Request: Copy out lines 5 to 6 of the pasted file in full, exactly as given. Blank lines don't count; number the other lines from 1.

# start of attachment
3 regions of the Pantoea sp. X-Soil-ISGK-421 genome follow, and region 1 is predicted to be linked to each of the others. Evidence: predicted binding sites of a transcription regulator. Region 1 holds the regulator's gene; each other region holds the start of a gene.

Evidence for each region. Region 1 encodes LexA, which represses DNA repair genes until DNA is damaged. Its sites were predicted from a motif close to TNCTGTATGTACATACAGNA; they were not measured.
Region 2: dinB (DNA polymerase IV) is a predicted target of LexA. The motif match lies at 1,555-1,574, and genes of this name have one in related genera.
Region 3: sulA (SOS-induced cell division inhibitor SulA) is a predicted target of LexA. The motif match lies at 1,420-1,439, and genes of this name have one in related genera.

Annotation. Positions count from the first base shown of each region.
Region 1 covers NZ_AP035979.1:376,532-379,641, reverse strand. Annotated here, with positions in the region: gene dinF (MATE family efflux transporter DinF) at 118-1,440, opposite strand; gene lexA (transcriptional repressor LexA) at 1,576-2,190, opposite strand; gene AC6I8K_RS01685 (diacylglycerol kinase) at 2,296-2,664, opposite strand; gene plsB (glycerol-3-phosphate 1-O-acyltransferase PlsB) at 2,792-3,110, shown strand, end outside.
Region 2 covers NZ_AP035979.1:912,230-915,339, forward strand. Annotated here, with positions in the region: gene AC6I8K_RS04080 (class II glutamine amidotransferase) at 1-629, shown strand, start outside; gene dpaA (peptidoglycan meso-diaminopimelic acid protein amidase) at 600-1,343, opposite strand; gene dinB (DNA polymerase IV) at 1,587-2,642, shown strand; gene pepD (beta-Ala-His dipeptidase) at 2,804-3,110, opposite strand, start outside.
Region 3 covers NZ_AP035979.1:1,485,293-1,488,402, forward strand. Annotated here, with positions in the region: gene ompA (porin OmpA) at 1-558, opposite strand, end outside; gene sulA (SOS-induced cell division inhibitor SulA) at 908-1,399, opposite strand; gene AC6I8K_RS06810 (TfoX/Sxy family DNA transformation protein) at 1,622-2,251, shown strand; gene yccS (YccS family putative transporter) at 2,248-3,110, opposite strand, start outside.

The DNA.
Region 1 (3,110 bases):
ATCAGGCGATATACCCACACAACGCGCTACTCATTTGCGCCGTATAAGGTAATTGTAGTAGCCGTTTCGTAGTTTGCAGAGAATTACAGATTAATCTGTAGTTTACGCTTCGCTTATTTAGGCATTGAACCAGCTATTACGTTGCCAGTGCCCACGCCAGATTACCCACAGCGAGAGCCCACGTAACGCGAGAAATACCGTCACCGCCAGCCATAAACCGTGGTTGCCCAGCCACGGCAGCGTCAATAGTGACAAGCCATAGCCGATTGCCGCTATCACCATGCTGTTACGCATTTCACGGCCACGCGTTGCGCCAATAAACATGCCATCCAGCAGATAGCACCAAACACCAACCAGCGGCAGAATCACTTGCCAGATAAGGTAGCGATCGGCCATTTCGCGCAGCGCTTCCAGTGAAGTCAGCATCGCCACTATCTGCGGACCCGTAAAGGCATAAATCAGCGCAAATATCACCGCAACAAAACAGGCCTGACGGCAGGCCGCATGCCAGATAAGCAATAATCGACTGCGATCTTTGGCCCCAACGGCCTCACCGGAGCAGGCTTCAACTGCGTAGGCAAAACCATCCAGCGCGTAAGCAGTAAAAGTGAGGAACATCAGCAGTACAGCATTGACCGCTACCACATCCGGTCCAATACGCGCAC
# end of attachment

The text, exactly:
Annotation. Positions count from the first base shown of each region.
Region 1 covers NZ_AP035979.1:376,532-379,641, reverse strand. Annotated here, with positions in the region: gene dinF (MATE family efflux transporter DinF) at 118-1,440, opposite strand; gene lexA (transcriptional repressor LexA) at 1,576-2,190, opposite strand; gene AC6I8K_RS01685 (diacylglycerol kinase) at 2,296-2,664, opposite strand; gene plsB (glycerol-3-phosphate 1-O-acyltransferase PlsB) at 2,792-3,110, shown strand, end outside.